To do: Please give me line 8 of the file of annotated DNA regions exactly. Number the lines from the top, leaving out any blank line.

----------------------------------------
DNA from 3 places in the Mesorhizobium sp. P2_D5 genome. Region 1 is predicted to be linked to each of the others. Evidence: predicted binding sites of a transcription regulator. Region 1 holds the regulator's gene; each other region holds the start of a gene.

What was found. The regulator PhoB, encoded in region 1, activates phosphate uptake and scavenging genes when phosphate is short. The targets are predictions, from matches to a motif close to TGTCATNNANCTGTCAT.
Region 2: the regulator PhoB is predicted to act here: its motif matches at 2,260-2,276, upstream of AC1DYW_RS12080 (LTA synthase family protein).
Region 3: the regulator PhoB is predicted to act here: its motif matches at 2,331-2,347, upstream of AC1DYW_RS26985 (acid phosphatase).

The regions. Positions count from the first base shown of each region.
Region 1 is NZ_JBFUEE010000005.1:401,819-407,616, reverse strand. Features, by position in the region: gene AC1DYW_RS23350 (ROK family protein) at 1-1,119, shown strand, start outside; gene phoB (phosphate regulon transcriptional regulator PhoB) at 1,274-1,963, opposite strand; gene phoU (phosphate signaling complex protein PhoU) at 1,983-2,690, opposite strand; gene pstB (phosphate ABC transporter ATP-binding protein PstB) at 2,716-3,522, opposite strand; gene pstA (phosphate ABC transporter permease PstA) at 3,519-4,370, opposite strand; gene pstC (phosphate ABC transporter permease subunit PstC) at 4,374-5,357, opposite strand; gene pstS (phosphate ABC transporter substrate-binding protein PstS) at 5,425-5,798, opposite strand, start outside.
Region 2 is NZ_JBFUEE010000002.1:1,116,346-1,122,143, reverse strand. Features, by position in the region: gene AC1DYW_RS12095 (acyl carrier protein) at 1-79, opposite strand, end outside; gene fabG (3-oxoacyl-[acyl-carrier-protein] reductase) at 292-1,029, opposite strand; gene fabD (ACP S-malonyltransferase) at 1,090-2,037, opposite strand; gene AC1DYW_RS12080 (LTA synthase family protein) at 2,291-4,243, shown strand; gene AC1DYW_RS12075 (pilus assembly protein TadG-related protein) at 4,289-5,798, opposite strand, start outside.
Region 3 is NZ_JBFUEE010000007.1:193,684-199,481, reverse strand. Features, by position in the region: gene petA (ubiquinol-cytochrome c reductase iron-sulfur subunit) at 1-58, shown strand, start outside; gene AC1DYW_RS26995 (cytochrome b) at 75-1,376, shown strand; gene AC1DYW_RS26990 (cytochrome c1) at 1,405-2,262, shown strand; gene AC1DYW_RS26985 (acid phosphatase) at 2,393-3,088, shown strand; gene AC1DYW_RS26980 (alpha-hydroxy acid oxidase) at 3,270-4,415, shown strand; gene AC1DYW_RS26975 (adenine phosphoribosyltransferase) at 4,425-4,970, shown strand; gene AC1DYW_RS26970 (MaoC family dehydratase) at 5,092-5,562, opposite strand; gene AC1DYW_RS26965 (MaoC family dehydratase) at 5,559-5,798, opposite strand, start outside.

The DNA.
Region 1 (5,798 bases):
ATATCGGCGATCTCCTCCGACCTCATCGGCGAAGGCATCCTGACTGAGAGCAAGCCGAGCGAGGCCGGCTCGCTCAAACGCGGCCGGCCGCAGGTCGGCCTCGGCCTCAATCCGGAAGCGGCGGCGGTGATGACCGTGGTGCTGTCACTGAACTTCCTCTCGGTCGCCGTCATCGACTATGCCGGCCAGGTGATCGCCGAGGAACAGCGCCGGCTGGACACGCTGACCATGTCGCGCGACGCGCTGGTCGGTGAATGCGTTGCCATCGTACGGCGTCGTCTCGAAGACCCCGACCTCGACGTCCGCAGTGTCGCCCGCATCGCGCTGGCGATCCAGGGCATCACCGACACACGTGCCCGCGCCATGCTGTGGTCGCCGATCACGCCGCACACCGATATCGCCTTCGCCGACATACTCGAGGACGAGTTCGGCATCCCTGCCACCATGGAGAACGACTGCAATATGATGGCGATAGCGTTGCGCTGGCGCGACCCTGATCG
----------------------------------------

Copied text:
Region 3 is NZ_JBFUEE010000007.1:193,684-199,481, reverse strand. Features, by position in the region: gene petA (ubiquinol-cytochrome c reductase iron-sulfur subunit) at 1-58, shown strand, start outside; gene AC1DYW_RS26995 (cytochrome b) at 75-1,376, shown strand; gene AC1DYW_RS26990 (cytochrome c1) at 1,405-2,262, shown strand; gene AC1DYW_RS26985 (acid phosphatase) at 2,393-3,088, shown strand; gene AC1DYW_RS26980 (alpha-hydroxy acid oxidase) at 3,270-4,415, shown strand; gene AC1DYW_RS26975 (adenine phosphoribosyltransferase) at 4,425-4,970, shown strand; gene AC1DYW_RS26970 (MaoC family dehydratase) at 5,092-5,562, opposite strand; gene AC1DYW_RS26965 (MaoC family dehydratase) at 5,559-5,798, opposite strand, start outside.